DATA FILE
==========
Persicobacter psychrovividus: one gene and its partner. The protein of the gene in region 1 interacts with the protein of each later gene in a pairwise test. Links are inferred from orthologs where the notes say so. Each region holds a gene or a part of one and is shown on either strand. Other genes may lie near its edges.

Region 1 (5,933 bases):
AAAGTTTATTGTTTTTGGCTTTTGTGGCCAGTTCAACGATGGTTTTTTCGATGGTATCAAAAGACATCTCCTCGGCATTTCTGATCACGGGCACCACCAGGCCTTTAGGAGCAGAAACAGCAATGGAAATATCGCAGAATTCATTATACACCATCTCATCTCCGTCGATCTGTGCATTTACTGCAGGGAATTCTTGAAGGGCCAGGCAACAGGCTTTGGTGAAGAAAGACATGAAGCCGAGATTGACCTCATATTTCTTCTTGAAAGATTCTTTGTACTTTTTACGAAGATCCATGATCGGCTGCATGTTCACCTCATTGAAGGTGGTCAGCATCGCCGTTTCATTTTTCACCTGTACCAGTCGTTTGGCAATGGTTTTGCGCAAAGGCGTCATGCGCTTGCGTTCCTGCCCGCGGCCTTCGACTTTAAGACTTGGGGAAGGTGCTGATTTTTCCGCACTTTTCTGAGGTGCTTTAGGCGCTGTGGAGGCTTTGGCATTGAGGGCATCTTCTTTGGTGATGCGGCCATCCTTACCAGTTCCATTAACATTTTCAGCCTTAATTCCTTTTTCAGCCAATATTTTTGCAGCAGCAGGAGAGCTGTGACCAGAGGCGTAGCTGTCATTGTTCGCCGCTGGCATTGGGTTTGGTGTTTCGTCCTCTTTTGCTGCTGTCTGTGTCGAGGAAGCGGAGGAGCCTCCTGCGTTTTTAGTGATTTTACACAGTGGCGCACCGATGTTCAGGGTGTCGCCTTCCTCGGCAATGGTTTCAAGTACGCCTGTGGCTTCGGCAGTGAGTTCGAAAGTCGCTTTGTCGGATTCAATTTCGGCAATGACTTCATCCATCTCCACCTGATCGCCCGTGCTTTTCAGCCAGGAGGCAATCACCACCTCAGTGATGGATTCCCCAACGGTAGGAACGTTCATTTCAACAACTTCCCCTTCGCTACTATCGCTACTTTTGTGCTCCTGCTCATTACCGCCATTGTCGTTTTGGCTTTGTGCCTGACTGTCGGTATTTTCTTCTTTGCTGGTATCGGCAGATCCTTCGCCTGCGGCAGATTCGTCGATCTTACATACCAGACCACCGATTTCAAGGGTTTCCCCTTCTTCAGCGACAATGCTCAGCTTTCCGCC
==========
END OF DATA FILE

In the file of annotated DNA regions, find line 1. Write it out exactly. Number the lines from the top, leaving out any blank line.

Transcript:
Persicobacter psychrovividus: one gene and its partner. The protein of the gene in region 1 interacts with the protein of each later gene in a pairwise test. Links are inferred from orthologs where the notes say so. Each region holds a gene or a part of one and is shown on either strand. Other genes may lie near its edges.